- Musical Theatre at the Ninth Annual New York International Fringe Festival
Ever since the startling success of Urinetown, musicals are garnering greater attention at the New York International Fringe Festival. The ninth annual festival included the premieres of thirty-seven works of musical theatre in its program of more than two hundred productions. The performances took place in venues below Fourteenth Street that ranged from loft-space theatre labs with a few dozen seats to the Lucille Lortel Theatre, a historic, traditional Off-Broadway theatre in Greenwich Village. In each of these venues, audiences had opportunities to attend edgy, controversial, political, and sexually charged material performed without censorship. Yet, a trend toward provocation at the expense of experimentation with words, music, and structure has led to an increase in lowbrow, gratuitous sociopolitical and sexual humor. Coupled with Urinetown's success, this trend has added to a growing commercial interest in Fringe musicals. These musicals now have more established actors, directors, and designers joining the emerging artists who have traditionally participated in the festival. The Fringe's musical theatre recipe for success appears to require profit-making aspirations that push the envelope of acceptability by shocking audiences with extreme dialogue and stage action.
Musicals in this category included Beautiful,boasting veteran artists David Anders from television's Aliasand Rodney Hicks from the original cast of Rent. Shakedown Streetincluded a sampling of the music of The Grateful Dead. Fleet Weekfeatured Tony-nominated actress Melissa Hart. Treaty 321!capitalized on the antiwar movement. Christopher Gattelli directed and choreographed Silence! the Musicalfollowing his successes with Altar Boyz, Hair,and Bat Boy: the Musical!These productions all enjoyed long lines of expectant patrons thanks to advance buzz about their casts, directors, or source material.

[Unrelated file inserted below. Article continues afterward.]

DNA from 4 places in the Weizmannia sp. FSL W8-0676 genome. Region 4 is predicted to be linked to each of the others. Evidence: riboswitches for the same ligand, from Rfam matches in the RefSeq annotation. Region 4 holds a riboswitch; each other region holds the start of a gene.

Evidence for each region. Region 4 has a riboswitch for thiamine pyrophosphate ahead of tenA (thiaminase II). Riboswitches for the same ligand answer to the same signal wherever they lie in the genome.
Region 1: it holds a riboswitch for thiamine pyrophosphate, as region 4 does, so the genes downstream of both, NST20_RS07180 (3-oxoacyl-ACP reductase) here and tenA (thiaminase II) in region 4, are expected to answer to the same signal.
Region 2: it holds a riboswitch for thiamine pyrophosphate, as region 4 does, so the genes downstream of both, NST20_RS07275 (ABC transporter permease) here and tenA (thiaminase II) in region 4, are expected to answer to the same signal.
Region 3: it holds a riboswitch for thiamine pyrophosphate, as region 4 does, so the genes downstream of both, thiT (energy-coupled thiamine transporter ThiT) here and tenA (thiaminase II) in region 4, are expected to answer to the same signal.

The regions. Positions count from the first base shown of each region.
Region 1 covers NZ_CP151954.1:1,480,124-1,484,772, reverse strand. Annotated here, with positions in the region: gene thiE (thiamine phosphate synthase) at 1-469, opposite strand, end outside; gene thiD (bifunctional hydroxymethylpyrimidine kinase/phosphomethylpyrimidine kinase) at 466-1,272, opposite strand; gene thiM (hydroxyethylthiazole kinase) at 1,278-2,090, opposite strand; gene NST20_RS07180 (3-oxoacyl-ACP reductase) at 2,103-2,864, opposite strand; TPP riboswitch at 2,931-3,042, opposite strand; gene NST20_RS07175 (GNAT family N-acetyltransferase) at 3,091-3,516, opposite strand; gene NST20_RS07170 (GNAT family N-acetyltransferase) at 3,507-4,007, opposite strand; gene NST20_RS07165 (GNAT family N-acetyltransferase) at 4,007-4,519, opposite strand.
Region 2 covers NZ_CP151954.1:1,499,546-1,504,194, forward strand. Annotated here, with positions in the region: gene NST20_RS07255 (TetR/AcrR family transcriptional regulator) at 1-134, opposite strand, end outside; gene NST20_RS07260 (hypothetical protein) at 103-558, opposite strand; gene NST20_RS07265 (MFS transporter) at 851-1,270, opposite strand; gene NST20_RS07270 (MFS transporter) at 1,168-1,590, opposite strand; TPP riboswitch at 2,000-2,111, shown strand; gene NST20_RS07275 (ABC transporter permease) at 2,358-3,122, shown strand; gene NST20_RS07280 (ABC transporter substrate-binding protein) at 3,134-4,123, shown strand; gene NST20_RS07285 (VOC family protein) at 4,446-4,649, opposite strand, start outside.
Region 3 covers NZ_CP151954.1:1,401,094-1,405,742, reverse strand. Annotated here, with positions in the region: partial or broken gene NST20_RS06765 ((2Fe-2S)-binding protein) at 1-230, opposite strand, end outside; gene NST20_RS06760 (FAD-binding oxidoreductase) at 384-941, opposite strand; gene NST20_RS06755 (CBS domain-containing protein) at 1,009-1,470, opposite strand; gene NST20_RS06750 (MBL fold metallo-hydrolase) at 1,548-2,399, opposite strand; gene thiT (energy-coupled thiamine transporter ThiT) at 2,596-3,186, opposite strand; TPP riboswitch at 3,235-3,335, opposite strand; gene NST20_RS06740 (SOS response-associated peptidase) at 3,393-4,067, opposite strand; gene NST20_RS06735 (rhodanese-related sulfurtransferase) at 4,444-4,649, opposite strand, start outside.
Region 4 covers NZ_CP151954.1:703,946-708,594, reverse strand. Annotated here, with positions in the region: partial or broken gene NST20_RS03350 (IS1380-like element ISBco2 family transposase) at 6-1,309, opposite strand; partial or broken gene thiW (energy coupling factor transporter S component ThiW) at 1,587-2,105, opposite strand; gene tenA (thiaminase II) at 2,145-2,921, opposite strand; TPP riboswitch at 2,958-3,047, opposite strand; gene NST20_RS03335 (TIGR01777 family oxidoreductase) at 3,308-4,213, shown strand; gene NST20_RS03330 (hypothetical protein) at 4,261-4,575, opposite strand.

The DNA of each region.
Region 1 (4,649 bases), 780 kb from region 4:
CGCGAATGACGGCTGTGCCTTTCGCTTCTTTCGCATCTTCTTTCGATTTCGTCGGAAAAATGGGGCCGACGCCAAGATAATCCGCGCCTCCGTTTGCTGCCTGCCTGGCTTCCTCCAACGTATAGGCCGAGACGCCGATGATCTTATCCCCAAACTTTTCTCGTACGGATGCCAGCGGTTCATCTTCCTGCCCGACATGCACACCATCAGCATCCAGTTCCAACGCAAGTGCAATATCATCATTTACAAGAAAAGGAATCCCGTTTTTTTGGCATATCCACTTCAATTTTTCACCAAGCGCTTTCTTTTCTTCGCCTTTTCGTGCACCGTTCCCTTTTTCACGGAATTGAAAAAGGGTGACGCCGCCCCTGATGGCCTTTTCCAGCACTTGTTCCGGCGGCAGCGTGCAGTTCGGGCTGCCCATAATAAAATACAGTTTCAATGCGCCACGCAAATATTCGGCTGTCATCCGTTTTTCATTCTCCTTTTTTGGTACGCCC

Following in the steps of Urinetown, Treaty 321!playfully bulldozed over today's political and social issues while paying musical homage to trademark musicals like Les Miserables, Little Shop of Horrors,and Blood Brothers,often seeming like an extended, uncensored, and unedited Saturday Night Live. Despite its run-on jokes and scenes, by not taking itself seriously, Treaty 321!achieved modest success. This parody's spirit and upbeat atmosphere, with its bright, pastel Disneyesque Main Street USA design, rolled back the clock on musical theatre form. The production's press release described the show as an "absurdist, satiric, sociopolitical comedy of war-strained life and love." With all of its promise, however, Treaty 321!succumbed to sophomoric humor that included stereotypical sexual and gay jokes, while incorporating the use of adult sex toys for props.
One musical particularly embodied the irreverent spirit of the 2005 Fringe while capitalizing on the abundance of theatrical veterans: Silence! the Musical,a parody of the Oscar Award–winning film The Silence of the Lambs, played atthe Lucille Lortel Theatre on Christopher Street. The venue's location in Greenwich Village, the August heat, and the audience—appearing to have committed the film's screenplay to memory—provided Silence!with a super-charged environment of expectation. The program described Silence!as an unauthorized parody of the original film (in fact, brothers Jon and Al Kaplan, the composer and lyricist, respectively, had originally intended to produce a film). This theatrical version took the audience through ninety minutes of fully staged and choreographed, sexually graphic, and sadistic musical theatre. Tony Award–winning set designer Scott Pask created a stark and fluid environment that seamlessly served the proceedings. An array of portable rolling garment racks, covered in a quilt of women's clothing constructed from military camouflage, evoked serial killer Buffalo Bill's psychotic depersonalization of his victims. By moving the portable racks between scenes, the cast set up suggestive locales for the play. For the scene in which Buffalo Bill prepares to take Catherine's life, a circular section of the quilting was removed to create the well that serves as Catherine's prison.
From the outset of the piece, director Gattelli let the audience know that he fondly views Silence!as one big joke. Just as Urinetown's score paid musical homage...